A much more traditional issue and a very annoying one are the amount of bugs and stuttering. I’ve been mainly playing on PS4 but also briefly on PS5. I’ve played about 80 hours on PS4 and it’s not great. From getting on my horse and floating in mid air, unable to move and eventually dying to when in intense battles, very bad stuttering begins makes the fight much more difficult. It does, at times, take away from the experience. Those are the main bugs I’ve had. It’s no Cyberpunk 2077 but it is very frustrating. Being scared that the game will slow down or that my horse will disappear and leave me to die floating in the air shouldn’t really be issues and it does harm the experience a little. On PS5, there are seemingly less problems. No horse glitches were noticed and only the occasional stuttering here and there. This is surprising in all honesty considering that the PS4 version is capped at a more or less stable 30fps while the PS5 version has a target of 60fps. However, playing the PS4 version on PS5 consoles in exchange for some graphical fidelity grants you a smooth 60fps, which may be the best way to play the game. Once these bugs are eventually patched out, the experience will be much better especially on PS4, but it will also help prevent frame dips on PS5.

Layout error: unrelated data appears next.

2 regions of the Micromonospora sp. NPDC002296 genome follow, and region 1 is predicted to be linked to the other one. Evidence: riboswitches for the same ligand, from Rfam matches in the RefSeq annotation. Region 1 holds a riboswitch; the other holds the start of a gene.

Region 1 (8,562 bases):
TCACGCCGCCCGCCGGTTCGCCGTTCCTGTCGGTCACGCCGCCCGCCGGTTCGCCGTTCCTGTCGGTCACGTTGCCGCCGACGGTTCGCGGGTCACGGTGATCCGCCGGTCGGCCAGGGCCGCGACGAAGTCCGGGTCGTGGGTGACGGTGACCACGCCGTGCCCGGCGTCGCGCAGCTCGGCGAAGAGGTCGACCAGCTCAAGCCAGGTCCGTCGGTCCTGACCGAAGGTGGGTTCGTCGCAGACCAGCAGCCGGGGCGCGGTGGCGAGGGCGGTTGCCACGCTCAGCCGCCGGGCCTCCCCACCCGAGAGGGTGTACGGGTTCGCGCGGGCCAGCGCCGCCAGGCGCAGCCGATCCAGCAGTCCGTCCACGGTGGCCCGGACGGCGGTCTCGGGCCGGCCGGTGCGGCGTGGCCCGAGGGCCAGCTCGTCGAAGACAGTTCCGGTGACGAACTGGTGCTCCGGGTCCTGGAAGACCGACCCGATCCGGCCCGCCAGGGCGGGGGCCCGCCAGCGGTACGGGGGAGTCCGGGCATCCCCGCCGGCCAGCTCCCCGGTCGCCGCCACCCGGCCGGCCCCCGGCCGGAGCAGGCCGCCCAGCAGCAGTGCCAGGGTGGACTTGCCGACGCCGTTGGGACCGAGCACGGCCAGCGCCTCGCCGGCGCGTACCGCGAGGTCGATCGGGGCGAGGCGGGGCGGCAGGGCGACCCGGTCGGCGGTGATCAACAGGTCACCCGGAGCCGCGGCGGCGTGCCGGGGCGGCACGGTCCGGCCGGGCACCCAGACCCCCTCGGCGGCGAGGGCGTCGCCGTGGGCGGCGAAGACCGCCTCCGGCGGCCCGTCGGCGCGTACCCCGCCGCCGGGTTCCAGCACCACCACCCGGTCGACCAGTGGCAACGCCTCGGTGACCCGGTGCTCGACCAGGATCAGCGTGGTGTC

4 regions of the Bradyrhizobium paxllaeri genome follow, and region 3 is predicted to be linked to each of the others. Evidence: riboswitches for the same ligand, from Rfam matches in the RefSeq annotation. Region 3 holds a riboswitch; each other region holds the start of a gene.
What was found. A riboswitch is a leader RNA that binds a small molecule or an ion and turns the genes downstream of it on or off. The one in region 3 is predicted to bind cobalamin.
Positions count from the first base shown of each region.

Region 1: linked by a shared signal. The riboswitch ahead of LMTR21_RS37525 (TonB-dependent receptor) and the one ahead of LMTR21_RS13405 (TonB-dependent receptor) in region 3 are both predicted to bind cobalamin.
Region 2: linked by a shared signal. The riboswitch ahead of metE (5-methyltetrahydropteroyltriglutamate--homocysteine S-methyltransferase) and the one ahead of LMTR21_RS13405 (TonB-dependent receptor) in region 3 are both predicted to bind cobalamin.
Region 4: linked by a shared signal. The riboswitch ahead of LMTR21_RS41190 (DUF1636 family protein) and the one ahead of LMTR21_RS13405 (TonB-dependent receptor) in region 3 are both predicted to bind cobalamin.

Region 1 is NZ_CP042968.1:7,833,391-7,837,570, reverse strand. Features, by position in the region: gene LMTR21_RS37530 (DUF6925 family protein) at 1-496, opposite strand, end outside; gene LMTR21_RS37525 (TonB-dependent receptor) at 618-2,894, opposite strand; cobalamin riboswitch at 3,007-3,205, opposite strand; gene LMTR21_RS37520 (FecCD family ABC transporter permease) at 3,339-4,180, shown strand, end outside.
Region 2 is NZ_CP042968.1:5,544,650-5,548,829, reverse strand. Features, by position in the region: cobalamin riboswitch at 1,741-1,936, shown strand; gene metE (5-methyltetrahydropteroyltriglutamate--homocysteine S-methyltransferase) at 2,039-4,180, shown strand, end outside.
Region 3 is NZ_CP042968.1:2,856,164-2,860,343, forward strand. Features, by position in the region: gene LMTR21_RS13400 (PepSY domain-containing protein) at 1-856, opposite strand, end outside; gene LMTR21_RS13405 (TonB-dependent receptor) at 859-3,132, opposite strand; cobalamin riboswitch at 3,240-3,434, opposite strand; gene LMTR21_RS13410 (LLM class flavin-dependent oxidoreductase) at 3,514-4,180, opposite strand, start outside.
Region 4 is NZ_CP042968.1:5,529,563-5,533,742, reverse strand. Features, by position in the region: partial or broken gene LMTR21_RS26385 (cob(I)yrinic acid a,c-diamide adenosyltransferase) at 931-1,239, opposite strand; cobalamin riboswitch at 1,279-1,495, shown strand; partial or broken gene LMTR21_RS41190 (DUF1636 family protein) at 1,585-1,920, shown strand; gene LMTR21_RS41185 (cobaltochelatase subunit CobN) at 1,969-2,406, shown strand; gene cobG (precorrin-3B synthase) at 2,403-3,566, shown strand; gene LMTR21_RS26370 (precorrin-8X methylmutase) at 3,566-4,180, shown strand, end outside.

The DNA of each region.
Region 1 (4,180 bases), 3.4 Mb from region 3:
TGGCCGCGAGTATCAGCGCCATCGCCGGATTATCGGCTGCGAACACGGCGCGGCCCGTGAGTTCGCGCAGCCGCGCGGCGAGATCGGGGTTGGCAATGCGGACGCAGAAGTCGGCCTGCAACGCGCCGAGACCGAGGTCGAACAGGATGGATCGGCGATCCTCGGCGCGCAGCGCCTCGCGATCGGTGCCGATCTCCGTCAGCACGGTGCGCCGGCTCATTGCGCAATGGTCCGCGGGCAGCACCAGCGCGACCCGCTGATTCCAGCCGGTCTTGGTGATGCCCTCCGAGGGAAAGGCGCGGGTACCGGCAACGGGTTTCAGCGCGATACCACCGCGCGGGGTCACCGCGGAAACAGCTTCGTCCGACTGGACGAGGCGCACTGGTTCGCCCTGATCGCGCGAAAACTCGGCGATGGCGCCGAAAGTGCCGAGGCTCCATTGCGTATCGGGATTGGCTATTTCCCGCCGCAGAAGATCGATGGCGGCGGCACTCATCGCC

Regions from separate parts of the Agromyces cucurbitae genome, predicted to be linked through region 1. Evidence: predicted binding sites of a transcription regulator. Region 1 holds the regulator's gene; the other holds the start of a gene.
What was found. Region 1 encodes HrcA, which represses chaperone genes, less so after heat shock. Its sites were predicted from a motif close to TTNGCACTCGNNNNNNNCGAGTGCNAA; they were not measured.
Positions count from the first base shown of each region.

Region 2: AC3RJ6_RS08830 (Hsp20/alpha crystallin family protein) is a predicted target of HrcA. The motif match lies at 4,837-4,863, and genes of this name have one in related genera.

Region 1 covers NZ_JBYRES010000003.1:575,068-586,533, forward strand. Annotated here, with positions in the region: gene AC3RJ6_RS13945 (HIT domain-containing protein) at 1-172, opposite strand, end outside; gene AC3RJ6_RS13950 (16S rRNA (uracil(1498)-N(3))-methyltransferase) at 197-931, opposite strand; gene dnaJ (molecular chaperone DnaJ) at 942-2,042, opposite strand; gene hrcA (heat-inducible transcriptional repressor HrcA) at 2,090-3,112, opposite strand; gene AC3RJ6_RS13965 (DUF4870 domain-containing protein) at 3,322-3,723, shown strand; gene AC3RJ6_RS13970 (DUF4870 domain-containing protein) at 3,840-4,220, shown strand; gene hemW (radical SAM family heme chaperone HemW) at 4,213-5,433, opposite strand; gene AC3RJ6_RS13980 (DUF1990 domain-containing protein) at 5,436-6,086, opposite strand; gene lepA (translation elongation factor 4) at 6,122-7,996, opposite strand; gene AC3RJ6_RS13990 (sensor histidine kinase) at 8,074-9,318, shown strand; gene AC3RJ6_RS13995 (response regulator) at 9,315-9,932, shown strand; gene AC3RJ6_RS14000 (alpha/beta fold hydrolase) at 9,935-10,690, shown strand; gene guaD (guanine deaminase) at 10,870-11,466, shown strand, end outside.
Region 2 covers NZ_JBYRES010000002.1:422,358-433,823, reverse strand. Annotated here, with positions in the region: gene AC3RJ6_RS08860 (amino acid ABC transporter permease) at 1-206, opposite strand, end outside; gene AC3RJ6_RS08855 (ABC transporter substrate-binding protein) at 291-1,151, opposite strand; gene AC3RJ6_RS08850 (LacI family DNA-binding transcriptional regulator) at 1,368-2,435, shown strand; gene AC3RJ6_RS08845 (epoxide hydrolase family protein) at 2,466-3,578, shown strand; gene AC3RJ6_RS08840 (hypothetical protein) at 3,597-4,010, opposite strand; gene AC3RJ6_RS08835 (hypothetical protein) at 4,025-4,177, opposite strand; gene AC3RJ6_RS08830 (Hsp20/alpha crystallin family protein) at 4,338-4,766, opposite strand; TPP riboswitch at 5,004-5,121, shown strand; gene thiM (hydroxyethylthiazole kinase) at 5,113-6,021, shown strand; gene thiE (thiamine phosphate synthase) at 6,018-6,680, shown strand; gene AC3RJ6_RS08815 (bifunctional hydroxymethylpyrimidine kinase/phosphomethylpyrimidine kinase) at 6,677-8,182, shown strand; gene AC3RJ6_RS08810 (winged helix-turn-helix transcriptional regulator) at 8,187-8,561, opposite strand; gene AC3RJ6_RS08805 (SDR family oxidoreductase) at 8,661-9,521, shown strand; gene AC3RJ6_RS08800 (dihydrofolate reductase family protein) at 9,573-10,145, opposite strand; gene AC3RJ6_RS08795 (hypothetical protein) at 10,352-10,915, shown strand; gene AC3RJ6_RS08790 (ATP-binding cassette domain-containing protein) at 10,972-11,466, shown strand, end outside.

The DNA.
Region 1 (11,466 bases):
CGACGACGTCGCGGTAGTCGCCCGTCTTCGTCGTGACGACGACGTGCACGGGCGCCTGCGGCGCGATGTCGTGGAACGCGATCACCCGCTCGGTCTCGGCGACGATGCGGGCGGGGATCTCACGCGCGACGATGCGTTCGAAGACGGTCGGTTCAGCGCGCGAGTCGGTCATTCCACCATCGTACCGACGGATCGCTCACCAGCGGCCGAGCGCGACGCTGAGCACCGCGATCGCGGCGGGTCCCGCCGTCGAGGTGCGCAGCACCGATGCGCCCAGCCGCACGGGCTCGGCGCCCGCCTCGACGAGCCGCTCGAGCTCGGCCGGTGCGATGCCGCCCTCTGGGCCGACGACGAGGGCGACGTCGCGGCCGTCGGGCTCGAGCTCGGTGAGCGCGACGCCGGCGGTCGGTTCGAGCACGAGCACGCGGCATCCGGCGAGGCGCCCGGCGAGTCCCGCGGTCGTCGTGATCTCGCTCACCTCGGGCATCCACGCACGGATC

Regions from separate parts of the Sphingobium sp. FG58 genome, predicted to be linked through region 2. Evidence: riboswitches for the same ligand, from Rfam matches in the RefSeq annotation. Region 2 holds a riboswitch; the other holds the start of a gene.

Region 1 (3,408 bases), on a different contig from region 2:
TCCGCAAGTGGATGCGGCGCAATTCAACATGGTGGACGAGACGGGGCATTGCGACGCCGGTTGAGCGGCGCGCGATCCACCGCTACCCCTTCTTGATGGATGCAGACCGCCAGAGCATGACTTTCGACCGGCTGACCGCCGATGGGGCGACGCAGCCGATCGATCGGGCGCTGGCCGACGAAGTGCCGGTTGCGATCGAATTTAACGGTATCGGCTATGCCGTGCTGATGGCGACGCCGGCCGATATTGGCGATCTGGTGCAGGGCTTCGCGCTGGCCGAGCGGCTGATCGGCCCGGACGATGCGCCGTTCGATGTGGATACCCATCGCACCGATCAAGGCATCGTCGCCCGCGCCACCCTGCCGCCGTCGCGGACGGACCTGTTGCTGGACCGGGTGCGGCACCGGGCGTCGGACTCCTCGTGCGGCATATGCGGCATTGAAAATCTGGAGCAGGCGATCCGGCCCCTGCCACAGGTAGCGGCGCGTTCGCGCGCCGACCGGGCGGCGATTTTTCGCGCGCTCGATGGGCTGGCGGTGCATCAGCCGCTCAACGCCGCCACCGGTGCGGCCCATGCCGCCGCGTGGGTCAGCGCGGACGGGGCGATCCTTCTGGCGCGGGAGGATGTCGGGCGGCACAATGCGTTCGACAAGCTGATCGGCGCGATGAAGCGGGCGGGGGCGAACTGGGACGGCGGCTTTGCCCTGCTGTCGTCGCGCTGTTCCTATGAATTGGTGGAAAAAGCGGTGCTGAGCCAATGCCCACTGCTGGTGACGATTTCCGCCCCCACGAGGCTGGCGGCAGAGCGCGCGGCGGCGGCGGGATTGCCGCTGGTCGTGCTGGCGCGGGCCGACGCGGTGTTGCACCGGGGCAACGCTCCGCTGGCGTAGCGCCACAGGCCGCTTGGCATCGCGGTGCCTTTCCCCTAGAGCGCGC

“Brandish the Elden Ring for all of us!”
All things considered, Elden Ring is a crowning achievement for FromSoftware but also for gaming. It takes the overused open world formula and flips it with a focus on exploration and freedom. It eliminates those limiting markers and quest objectives which every game since The Witcher 3 has used and that have really dampened the open world formula. For a game all about tradition, with its fantasy aesthetic and kings or rulers, it is amazing that Elden Ring breaks the mold and tradition by making such a compelling and intriguing experience. Once the bugs have been ironed out, there is no doubt in my mind that Elden Ring will be looked upon as one of the best games ever created despite the difficulty. It will be looked upon as a genre defining classic.